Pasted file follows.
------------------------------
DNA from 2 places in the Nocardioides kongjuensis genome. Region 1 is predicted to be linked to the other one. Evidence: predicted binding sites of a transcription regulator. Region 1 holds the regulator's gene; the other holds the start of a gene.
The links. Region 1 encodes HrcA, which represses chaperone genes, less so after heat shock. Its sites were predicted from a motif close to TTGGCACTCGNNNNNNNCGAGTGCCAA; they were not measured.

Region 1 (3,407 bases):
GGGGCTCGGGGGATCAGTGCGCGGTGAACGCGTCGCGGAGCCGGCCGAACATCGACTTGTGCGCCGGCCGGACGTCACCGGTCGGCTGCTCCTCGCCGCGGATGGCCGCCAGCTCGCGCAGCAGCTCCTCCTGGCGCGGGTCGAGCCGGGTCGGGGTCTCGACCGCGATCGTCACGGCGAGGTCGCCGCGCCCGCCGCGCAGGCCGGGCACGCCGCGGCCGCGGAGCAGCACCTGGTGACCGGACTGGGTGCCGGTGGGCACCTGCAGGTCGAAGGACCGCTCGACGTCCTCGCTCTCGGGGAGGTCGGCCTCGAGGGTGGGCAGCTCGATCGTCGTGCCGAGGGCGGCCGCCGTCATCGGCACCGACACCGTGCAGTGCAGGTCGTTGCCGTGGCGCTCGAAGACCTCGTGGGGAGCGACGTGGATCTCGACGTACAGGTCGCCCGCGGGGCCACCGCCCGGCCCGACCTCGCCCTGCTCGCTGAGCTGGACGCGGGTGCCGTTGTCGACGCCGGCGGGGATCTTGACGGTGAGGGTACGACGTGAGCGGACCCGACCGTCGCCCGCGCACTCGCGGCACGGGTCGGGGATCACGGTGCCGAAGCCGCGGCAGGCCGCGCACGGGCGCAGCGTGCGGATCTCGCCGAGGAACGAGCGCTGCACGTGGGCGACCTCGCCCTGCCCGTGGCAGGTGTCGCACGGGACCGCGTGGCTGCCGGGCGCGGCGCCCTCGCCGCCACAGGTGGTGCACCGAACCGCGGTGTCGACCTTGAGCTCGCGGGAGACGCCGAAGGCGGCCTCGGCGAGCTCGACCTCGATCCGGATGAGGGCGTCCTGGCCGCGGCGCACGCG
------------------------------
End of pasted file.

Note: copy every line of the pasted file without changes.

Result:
DNA from 2 places in the Nocardioides kongjuensis genome. Region 1 is predicted to be linked to the other one. Evidence: predicted binding sites of a transcription regulator. Region 1 holds the regulator's gene; the other holds the start of a gene.
The links. Region 1 encodes HrcA, which represses chaperone genes, less so after heat shock. Its sites were predicted from a motif close to TTGGCACTCGNNNNNNNCGAGTGCCAA; they were not measured.

Region 1 (3,407 bases):
GGGGCTCGGGGGATCAGTGCGCGGTGAACGCGTCGCGGAGCCGGCCGAACATCGACTTGTGCGCCGGCCGGACGTCACCGGTCGGCTGCTCCTCGCCGCGGATGGCCGCCAGCTCGCGCAGCAGCTCCTCCTGGCGCGGGTCGAGCCGGGTCGGGGTCTCGACCGCGATCGTCACGGCGAGGTCGCCGCGCCCGCCGCGCAGGCCGGGCACGCCGCGGCCGCGGAGCAGCACCTGGTGACCGGACTGGGTGCCGGTGGGCACCTGCAGGTCGAAGGACCGCTCGACGTCCTCGCTCTCGGGGAGGTCGGCCTCGAGGGTGGGCAGCTCGATCGTCGTGCCGAGGGCGGCCGCCGTCATCGGCACCGACACCGTGCAGTGCAGGTCGTTGCCGTGGCGCTCGAAGACCTCGTGGGGAGCGACGTGGATCTCGACGTACAGGTCGCCCGCGGGGCCACCGCCCGGCCCGACCTCGCCCTGCTCGCTGAGCTGGACGCGGGTGCCGTTGTCGACGCCGGCGGGGATCTTGACGGTGAGGGTACGACGTGAGCGGACCCGACCGTCGCCCGCGCACTCGCGGCACGGGTCGGGGATCACGGTGCCGAAGCCGCGGCAGGCCGCGCACGGGCGCAGCGTGCGGATCTCGCCGAGGAACGAGCGCTGCACGTGGGCGACCTCGCCCTGCCCGTGGCAGGTGTCGCACGGGACCGCGTGGCTGCCGGGCGCGGCGCCCTCGCCGCCACAGGTGGTGCACCGAACCGCGGTGTCGACCTTGAGCTCGCGGGAGACGCCGAAGGCGGCCTCGGCGAGCTCGACCTCGATCCGGATGAGGGCGTCCTGGCCGCGGCGCACGCG